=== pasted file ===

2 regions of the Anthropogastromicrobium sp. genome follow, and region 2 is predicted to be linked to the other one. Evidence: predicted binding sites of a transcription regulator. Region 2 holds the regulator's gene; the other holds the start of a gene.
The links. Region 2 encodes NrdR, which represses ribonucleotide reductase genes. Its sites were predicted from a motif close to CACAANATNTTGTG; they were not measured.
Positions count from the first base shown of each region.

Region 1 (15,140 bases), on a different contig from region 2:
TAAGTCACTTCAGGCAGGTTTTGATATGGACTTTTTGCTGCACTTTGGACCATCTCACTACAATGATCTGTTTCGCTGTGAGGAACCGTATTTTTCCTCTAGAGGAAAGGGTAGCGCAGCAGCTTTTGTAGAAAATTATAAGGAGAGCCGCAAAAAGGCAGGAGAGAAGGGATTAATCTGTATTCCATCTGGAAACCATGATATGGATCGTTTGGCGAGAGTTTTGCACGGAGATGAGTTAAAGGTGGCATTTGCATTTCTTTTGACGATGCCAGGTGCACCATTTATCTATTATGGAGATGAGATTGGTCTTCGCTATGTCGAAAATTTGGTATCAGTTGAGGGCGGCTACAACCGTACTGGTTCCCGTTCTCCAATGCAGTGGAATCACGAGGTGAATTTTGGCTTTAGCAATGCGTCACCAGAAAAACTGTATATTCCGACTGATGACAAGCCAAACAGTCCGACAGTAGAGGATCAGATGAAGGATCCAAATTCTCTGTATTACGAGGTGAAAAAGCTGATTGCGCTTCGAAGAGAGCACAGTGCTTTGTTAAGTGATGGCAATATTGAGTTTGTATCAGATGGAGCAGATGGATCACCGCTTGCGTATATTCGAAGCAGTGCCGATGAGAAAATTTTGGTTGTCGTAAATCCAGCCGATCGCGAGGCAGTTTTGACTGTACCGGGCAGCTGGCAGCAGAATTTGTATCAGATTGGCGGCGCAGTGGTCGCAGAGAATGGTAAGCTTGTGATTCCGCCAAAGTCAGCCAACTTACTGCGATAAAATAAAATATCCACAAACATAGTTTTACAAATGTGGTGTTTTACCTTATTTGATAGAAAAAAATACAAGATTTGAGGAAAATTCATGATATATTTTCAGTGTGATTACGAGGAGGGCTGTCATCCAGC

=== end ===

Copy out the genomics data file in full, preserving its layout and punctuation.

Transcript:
2 regions of the Anthropogastromicrobium sp. genome follow, and region 2 is predicted to be linked to the other one. Evidence: predicted binding sites of a transcription regulator. Region 2 holds the regulator's gene; the other holds the start of a gene.
The links. Region 2 encodes NrdR, which represses ribonucleotide reductase genes. Its sites were predicted from a motif close to CACAANATNTTGTG; they were not measured.
Positions count from the first base shown of each region.

Region 1 (15,140 bases), on a different contig from region 2:
TAAGTCACTTCAGGCAGGTTTTGATATGGACTTTTTGCTGCACTTTGGACCATCTCACTACAATGATCTGTTTCGCTGTGAGGAACCGTATTTTTCCTCTAGAGGAAAGGGTAGCGCAGCAGCTTTTGTAGAAAATTATAAGGAGAGCCGCAAAAAGGCAGGAGAGAAGGGATTAATCTGTATTCCATCTGGAAACCATGATATGGATCGTTTGGCGAGAGTTTTGCACGGAGATGAGTTAAAGGTGGCATTTGCATTTCTTTTGACGATGCCAGGTGCACCATTTATCTATTATGGAGATGAGATTGGTCTTCGCTATGTCGAAAATTTGGTATCAGTTGAGGGCGGCTACAACCGTACTGGTTCCCGTTCTCCAATGCAGTGGAATCACGAGGTGAATTTTGGCTTTAGCAATGCGTCACCAGAAAAACTGTATATTCCGACTGATGACAAGCCAAACAGTCCGACAGTAGAGGATCAGATGAAGGATCCAAATTCTCTGTATTACGAGGTGAAAAAGCTGATTGCGCTTCGAAGAGAGCACAGTGCTTTGTTAAGTGATGGCAATATTGAGTTTGTATCAGATGGAGCAGATGGATCACCGCTTGCGTATATTCGAAGCAGTGCCGATGAGAAAATTTTGGTTGTCGTAAATCCAGCCGATCGCGAGGCAGTTTTGACTGTACCGGGCAGCTGGCAGCAGAATTTGTATCAGATTGGCGGCGCAGTGGTCGCAGAGAATGGTAAGCTTGTGATTCCGCCAAAGTCAGCCAACTTACTGCGATAAAATAAAATATCCACAAACATAGTTTTACAAATGTGGTGTTTTACCTTATTTGATAGAAAAAAATACAAGATTTGAGGAAAATTCATGATATATTTTCAGTGTGATTACGAGGAGGGCTGTCATCCAGC